Ontolog Forum

Session LLMs, Ontologies and KGs
Duration 1 hour
Date/Time 13 Mar 2024 16:00 GMT
9:00am PDT/12:00pm EDT
4:00pm GMT/5:00pm CST
Convener Gary Berg-Cross

Ontology Summit 2024 LLMs, Ontologies and KGs


  • Fabian Neuhaus Ontologies in the era of large language models
    • Abstract: The potential of large language models (LLM) has captured the imagination of the public and researchers alike. In contrast to previous generations of machine learning models, LLMs are general-purpose tools, which can communicate with humans. In particular, they are able to define terms and answer factual questions based on some internally represented knowledge. Thus, LLMs support functionalities that are closely related to ontologies. In this perspective article, I will discuss the consequences of the advent of LLMs in the field of applied ontology.
    • Bio: Fabian Neuhaus is a senior researcher at the faculty of computer science at the Otto von Guericke Univerity in Magdeburg, Germany. His main research areas are ontology engineering and ontology languages. He contributed to the development of the Basic Formal Ontology, the Relationship Ontology, ISO Common Logic, and the OMG Distributed Ontology Modeling and Specification Language. Fabian Neuhaus is the vice-president of the International Association for Ontology and its Applications (IAOA). Currently, he is working on neurosymbolic methods for ontology extension and methods for integrating ontological knowledge in machine learning.
    • Video Recording

Conference Call Information

  • Date: Wednesday, 13 March 2024
  • Start Time: 9:00am PDT / 12:00pm EDT / 5:00pm CET / 4:00pm GMT / 1600 UTC
    • ref: World Clock
    • Note: The US and Canada are on Daylight Saving Time while Europe has not yet changed.
  • Expected Call Duration: 1 hour
  • Video Conference URL:
    • Conference ID: 876 3045 3240
    • Passcode: 464312

The unabbreviated URL is:



Ontology Commitments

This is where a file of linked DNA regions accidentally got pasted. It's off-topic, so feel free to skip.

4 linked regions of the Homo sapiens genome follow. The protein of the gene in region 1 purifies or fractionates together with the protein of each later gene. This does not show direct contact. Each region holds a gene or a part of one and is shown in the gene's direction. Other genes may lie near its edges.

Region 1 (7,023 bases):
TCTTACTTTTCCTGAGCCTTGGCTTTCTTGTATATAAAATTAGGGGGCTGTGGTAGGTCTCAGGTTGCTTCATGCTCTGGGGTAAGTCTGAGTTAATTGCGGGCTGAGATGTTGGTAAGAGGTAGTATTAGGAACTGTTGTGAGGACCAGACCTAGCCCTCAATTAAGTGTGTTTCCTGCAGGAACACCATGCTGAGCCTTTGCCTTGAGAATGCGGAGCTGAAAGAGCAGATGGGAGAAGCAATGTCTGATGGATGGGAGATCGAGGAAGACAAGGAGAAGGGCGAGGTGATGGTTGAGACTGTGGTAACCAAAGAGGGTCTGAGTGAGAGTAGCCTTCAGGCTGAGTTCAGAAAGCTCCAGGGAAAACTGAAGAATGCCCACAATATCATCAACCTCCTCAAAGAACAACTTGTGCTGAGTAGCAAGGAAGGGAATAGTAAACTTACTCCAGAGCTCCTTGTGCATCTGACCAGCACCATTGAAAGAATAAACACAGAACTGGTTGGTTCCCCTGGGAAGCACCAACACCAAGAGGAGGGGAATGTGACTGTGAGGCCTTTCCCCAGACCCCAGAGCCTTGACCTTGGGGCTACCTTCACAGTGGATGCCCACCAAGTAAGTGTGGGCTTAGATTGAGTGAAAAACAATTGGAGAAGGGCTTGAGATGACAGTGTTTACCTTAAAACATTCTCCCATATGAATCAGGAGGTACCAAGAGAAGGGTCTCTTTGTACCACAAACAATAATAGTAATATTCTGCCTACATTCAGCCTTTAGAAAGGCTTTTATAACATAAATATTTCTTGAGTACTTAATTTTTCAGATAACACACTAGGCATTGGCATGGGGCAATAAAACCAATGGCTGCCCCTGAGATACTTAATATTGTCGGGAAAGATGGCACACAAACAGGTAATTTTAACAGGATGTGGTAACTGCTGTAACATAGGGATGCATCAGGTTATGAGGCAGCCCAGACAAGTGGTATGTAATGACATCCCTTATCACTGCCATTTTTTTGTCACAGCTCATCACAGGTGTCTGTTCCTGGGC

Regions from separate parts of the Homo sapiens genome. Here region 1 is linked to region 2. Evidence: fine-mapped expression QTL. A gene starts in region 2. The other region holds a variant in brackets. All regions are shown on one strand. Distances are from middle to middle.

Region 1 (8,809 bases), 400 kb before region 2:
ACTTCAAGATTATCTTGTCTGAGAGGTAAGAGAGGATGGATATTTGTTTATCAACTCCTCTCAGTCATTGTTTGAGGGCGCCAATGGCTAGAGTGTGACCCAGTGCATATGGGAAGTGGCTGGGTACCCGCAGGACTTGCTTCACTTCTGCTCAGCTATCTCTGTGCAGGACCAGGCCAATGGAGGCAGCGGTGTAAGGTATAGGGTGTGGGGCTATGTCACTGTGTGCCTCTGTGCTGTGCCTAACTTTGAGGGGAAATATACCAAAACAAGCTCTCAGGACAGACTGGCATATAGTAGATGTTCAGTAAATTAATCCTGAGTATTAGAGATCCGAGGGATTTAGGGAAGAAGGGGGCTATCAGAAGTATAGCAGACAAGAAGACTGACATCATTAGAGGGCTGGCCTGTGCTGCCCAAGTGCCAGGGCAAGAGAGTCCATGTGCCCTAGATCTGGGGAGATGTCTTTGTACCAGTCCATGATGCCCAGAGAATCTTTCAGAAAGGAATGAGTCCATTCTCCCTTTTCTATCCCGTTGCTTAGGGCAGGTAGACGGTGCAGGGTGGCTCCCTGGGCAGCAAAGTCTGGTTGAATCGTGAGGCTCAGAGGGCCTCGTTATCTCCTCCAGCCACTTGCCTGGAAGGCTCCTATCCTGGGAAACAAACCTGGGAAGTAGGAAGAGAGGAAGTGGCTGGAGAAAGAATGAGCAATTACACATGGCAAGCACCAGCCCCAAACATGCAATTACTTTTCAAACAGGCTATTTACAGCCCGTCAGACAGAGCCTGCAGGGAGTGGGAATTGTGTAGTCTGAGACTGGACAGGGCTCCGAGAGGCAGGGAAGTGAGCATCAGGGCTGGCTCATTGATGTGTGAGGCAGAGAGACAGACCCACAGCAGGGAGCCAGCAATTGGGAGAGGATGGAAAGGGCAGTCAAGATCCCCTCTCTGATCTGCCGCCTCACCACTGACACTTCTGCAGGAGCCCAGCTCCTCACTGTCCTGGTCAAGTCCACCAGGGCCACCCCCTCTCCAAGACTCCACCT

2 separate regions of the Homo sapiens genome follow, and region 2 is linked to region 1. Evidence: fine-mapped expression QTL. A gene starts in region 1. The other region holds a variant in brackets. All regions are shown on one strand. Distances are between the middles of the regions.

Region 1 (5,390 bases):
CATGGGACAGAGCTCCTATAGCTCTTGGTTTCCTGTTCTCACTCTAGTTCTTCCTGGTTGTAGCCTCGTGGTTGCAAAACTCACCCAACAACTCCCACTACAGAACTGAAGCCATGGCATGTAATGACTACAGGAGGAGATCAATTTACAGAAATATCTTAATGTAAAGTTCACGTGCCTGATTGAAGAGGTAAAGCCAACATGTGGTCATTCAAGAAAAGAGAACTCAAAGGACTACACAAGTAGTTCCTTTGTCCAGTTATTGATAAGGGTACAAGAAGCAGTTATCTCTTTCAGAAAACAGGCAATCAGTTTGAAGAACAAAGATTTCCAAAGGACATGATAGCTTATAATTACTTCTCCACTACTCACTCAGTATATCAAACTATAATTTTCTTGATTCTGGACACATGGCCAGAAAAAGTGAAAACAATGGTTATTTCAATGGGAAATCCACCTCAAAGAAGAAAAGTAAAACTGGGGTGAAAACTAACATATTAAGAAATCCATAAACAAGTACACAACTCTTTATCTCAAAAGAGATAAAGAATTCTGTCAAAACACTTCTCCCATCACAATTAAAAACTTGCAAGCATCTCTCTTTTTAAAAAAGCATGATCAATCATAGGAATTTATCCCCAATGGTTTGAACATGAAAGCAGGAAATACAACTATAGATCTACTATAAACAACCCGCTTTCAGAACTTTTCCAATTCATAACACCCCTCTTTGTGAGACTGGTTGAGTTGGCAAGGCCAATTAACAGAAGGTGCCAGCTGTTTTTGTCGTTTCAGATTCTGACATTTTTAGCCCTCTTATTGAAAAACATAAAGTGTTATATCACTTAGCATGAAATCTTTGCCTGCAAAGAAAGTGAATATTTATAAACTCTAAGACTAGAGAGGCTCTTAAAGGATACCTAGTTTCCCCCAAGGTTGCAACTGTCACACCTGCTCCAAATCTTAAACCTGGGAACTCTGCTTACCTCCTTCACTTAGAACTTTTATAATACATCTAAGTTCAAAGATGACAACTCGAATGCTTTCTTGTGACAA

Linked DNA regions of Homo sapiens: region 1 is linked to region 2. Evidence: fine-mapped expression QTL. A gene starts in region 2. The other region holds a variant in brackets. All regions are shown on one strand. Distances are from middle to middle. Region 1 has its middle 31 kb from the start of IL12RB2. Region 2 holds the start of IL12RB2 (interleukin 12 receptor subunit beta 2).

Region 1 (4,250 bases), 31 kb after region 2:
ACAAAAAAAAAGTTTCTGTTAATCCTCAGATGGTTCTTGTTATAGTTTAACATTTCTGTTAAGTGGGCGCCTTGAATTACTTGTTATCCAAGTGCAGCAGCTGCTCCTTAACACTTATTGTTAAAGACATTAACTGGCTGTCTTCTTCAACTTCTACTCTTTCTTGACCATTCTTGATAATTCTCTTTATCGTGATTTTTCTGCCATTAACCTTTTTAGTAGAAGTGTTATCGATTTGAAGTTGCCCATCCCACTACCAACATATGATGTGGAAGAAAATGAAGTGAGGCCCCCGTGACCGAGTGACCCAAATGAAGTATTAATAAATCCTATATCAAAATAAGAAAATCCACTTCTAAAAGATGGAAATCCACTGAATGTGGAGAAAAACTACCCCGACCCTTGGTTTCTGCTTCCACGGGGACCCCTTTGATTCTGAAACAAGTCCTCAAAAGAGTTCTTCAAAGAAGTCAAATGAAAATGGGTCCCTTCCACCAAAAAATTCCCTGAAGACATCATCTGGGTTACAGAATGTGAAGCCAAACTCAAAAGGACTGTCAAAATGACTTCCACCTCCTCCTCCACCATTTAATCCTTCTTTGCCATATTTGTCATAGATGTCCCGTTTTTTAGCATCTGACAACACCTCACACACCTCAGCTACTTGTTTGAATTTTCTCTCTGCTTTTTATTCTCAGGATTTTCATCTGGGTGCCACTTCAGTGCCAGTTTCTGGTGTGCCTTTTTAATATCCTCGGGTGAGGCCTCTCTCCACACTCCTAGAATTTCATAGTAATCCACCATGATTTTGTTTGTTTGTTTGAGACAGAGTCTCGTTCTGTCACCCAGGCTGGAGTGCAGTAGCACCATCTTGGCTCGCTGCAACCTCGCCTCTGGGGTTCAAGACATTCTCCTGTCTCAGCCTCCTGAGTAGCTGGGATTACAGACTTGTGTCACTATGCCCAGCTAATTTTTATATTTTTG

[12:21] Dr Ravi Sharma: Fabian we learned that ontology is a collection of Ontological Commitments? Then how are relationships differentiated in this model?

[12:36] Dr Ravi Sharma: stochastic models are a reality of nature so are all stochastic determinations against ontology commitments?

Consensus and Interoperability

[12:27] Dr Ravi Sharma: consensus among domain experts also needs experts in interdomain space? How is consensus developed then?

[12:32] Alexandru Todor (DIN): One of the primary perspectives in the debate is that Large Language Models (LLMs) are incapable of generating consensus. However, this issue largely depends on the dataset used. If the LLM is trained on scientific papers, which inherently lack a pre-existing consensus, then naturally, it would struggle to create one. On the other hand, if it is trained on standards documents, which are the result of prior consensus-building processes, then the argument that LLMs cannot generate consensus may not hold.

[12:35] Gary Berg-Cross: @Alexandru - I disagree. The LLM may use pre-existing consensus (as an object) but not build consensus by a reasoned process.

[12:37] Mark Underwood: @Ravi In the IEEE WG on metadata standards, we are recommending a consensus-based standardization, similar to the observations by Fabian here. A central WG goal is to facilitate interoperability. See

[12:41] Mark Underwood: Replying to "@Ravi In the IEEE WG...

Hallucinations and Failures of Logic

[12:34] Dr Ravi Sharma: very badly it interpreted the even numbers?

[12:34] Douglas R. Miles: Is this ChatGPT-4 or 3.5 ?

[12:36] Dan Brickley: FWIW here is a quick test in (3/Opus)